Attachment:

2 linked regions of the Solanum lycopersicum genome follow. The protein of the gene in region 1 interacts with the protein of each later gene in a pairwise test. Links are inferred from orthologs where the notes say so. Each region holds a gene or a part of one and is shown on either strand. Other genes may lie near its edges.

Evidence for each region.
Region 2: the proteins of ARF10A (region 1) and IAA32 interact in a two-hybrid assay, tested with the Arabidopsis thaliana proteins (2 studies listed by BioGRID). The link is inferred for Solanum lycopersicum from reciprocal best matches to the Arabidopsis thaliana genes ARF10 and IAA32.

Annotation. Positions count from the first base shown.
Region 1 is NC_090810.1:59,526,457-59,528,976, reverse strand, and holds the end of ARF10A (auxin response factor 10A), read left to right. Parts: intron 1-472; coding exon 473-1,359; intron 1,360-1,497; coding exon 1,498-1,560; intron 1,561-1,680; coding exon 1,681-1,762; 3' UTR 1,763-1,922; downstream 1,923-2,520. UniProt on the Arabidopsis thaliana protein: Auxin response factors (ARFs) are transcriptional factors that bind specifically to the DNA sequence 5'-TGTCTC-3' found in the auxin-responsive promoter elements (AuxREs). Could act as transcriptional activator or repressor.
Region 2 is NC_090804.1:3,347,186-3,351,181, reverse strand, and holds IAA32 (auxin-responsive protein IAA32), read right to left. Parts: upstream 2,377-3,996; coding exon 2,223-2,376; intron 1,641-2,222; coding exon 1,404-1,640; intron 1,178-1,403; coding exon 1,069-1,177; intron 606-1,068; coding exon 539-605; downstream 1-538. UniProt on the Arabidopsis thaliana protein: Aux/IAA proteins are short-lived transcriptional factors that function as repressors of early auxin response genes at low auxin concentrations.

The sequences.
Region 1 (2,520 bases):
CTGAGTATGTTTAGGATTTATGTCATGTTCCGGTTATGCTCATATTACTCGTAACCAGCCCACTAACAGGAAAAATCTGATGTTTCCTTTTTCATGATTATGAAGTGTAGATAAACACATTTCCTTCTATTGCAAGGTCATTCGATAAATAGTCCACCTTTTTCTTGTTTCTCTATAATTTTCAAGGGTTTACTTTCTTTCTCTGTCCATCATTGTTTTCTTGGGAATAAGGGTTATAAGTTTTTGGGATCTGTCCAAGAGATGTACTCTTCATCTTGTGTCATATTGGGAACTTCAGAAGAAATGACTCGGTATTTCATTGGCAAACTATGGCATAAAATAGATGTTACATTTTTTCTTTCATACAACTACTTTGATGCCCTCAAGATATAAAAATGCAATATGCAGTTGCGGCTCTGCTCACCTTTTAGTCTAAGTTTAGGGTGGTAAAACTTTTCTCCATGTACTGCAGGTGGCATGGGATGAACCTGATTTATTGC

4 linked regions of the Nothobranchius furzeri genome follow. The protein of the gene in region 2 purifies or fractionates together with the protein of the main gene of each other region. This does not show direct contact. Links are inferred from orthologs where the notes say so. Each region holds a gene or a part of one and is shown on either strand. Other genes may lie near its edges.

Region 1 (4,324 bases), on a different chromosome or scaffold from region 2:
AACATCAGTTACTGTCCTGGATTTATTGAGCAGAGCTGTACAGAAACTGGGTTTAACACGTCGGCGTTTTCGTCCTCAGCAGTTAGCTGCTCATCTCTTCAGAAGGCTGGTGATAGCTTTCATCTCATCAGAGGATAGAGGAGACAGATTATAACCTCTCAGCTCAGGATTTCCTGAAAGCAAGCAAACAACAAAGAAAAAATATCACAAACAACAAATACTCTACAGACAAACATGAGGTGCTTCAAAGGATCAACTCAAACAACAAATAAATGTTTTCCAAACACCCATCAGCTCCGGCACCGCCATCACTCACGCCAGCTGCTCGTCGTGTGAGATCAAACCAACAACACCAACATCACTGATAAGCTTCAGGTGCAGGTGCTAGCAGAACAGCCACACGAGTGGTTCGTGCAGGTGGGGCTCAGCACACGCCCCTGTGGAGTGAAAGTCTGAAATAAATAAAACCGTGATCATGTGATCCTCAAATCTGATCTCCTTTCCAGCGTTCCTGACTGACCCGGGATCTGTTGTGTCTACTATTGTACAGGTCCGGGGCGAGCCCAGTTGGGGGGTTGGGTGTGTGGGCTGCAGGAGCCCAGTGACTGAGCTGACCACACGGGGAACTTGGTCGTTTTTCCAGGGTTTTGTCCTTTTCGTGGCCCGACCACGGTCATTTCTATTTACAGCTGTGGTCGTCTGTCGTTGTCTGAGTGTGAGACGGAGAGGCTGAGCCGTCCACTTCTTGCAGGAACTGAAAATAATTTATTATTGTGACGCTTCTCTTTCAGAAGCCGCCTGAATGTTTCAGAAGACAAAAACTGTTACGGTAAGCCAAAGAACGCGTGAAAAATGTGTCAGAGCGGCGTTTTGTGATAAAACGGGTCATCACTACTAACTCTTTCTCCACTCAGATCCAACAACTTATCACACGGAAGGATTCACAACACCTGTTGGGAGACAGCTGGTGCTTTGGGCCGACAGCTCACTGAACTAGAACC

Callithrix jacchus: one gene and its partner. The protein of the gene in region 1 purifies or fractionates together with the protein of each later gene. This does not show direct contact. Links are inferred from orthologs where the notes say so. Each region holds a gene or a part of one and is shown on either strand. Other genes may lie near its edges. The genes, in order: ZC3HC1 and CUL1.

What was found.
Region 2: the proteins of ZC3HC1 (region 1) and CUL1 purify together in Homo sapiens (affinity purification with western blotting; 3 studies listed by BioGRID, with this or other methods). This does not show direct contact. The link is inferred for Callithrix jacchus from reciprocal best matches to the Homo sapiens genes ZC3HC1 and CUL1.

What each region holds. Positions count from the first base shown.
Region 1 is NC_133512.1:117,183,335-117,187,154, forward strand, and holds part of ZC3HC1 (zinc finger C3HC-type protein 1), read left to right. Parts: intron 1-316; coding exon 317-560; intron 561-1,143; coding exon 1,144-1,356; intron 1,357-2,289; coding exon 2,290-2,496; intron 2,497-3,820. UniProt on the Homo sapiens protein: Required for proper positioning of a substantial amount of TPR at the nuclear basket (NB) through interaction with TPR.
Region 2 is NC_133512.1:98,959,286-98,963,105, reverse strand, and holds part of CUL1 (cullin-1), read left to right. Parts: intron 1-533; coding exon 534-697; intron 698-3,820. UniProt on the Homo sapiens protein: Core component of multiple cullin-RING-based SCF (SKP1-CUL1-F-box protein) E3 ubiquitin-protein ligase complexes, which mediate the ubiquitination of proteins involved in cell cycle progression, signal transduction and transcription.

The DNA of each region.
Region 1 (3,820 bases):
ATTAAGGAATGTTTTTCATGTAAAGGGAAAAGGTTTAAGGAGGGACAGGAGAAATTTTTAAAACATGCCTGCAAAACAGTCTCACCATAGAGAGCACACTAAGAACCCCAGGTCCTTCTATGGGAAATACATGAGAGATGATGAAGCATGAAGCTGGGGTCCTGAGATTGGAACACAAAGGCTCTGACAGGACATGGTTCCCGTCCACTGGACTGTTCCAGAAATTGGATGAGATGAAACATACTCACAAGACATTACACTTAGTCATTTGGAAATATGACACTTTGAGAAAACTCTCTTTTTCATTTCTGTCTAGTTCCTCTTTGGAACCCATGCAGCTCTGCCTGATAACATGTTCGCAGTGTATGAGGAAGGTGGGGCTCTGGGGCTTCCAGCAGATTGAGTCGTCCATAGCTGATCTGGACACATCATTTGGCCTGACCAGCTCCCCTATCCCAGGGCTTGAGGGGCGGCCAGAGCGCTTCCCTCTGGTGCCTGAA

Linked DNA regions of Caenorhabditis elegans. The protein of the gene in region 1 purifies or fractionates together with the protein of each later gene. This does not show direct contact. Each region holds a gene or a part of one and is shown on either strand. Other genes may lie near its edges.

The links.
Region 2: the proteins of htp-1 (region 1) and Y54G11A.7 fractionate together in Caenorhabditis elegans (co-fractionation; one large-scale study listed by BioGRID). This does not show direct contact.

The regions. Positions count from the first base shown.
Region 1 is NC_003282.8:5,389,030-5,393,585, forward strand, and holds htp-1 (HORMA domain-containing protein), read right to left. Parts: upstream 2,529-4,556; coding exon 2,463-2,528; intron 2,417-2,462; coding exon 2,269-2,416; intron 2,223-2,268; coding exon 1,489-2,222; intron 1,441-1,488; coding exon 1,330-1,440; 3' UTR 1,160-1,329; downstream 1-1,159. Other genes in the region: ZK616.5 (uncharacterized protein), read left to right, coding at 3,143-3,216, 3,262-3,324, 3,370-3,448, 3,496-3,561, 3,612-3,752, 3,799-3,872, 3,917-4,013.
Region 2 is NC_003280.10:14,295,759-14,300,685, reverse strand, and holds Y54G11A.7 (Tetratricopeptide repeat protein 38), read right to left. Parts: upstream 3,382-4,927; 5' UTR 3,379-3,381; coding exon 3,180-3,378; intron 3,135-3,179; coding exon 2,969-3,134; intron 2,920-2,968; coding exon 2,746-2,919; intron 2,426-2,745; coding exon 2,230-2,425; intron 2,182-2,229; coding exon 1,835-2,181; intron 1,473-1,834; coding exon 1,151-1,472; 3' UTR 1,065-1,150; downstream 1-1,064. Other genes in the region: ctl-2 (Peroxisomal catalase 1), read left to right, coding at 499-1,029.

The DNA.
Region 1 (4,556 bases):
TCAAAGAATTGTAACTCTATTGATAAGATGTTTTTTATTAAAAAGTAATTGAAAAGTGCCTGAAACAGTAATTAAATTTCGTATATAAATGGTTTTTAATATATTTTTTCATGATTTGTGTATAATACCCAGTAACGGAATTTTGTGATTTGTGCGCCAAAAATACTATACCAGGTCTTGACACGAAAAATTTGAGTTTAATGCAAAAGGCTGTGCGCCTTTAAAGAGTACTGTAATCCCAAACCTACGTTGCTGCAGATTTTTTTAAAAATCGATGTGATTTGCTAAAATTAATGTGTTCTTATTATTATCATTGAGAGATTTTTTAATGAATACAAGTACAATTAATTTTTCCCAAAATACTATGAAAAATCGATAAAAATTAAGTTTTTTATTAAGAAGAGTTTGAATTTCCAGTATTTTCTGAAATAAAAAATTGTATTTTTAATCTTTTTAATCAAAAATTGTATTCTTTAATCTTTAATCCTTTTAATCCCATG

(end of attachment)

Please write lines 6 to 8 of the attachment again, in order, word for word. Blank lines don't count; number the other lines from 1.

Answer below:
Region 2 is NC_090804.1:3,347,186-3,351,181, reverse strand, and holds IAA32 (auxin-responsive protein IAA32), read right to left. Parts: upstream 2,377-3,996; coding exon 2,223-2,376; intron 1,641-2,222; coding exon 1,404-1,640; intron 1,178-1,403; coding exon 1,069-1,177; intron 606-1,068; coding exon 539-605; downstream 1-538. UniProt on the Arabidopsis thaliana protein: Aux/IAA proteins are short-lived transcriptional factors that function as repressors of early auxin response genes at low auxin concentrations.

The sequences.
Region 1 (2,520 bases):